It has not been the policy to expropriate them. Of course we propose to handle the timber question in these reservations when we get to it, and have the means, and we propose to handle the timber question in a more detailed manner than we have yet been able to do. But up to the present time, we have not interfered with the right of limit holders whose limits happen to be included in the various reserves. Of course they aie subject to more
stringent regulations in regard to preservation from fire than the general regulations governing reserves. So far as they have a proprietary right, we have not interfered and do not propose to interfere with that right.
I think I would be safe in saying that the area is the difference between the area of the existing reserve, and the total area of the proposed reserve; that is to say, roughly speaking, the area of the Rocky Mountain forest reserve, if my information is correct, will be about 13,000,000 acres.
I do not think I could give that just now. The area of this reservation is very large, it includes the whole of the eastern slope of the Rocky Mountains. Therefore, the area that could possibly be timbered under conditions suitable for commercial operations is very small as compared with the total area.
What the House ought to have, and what would be useful, is, in the first place, the area which is fairly well timbered, and the area which is not timbered but which is suitable for planting or forestation. These two figures put together would give us the area suitable for forest land. We might have 16,000,000 acres and a very small proportion, or a comparatively large proportion of it, might be land which might be useful for the purpose for which a forest reserve was set apart, namely, that timber may toe grown on it, and that all the atmospheric and climatic effects may be gained from it.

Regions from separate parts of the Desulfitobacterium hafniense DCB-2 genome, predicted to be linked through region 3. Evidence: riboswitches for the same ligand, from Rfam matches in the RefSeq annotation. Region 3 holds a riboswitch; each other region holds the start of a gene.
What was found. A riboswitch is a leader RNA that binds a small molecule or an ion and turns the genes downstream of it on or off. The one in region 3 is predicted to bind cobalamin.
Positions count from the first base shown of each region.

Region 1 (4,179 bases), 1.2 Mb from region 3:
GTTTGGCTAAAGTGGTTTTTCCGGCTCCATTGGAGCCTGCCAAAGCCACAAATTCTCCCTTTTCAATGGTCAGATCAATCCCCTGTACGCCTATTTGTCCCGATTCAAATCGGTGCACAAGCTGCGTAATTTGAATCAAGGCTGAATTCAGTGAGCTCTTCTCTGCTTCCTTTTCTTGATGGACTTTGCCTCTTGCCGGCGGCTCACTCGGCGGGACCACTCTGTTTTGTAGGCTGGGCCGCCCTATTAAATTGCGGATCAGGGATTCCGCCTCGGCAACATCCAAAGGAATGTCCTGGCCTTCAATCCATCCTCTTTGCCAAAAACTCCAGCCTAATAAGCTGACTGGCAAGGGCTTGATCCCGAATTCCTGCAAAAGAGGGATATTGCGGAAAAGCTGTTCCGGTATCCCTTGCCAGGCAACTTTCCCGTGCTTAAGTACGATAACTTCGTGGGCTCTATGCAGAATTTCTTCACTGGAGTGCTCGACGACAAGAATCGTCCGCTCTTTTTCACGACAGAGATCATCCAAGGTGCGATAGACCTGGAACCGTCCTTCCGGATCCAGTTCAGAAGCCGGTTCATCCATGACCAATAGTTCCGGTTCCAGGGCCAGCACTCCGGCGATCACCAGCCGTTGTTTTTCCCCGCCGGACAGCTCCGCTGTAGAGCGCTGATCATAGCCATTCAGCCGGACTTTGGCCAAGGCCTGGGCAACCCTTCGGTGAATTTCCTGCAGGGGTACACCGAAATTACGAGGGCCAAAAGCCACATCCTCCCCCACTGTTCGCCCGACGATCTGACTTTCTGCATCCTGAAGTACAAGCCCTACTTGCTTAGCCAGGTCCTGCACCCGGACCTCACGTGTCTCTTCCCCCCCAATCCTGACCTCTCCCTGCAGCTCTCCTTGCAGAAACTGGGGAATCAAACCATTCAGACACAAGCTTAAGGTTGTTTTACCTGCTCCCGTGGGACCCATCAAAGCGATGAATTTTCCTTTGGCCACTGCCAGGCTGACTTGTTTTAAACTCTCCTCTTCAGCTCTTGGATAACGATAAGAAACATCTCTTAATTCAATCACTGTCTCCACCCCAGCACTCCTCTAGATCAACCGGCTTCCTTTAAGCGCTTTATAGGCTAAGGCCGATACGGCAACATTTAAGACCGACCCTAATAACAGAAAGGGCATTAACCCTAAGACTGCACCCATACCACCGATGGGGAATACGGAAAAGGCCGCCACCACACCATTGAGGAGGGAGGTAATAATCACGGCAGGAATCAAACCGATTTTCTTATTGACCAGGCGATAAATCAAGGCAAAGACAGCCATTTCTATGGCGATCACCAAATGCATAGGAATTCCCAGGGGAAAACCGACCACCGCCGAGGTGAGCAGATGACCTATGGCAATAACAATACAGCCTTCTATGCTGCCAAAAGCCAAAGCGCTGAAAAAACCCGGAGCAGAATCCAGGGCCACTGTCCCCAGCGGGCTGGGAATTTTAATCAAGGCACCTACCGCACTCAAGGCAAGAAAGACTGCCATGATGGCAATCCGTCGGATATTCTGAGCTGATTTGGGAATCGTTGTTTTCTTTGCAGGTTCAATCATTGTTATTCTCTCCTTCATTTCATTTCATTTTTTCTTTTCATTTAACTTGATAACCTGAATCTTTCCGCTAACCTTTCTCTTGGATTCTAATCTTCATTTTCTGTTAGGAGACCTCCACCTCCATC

And will not be. We do not propose to hold the timber which is in these forest reserves from use, but we propose to inaugurate a policy which will look to the utilization of the timber and to the reforestation or continued forestation of the land. We have not arrived at that point yet but we hope to do so. In a great measure the public requirements are met by the holders of timber licenses inside and outside the forest reserves, but our purpose, in dealing with the timber in the reserves is, first, the economic utilization of the timber which is useful for commercial purposes and, next, the reproduction of timber so that there shall be a continuous supply.
That puts a little different face upon the question of these timber reserves and rather changes our ideas. What is the primary object that the minister has in mind in setting apart these timber reserves?
Mr. OLIVER, The primary object is to conserve the sources of water supply by the protection and production, or reproduction, of timber or wood around the sources of the water supply. It is to be supposed that the sources are elevated areas, otherwise hills, and, they being elevated areas, are not the most desirable areas for agricultural purposes. We propose to utilize that land which is, under ordinary conditions, either waste or of much lesser value in this work of conserving the water supply, and at the same time to reproduce the timber growth for the benefit of the dwellers on the prairies surrounding these areas.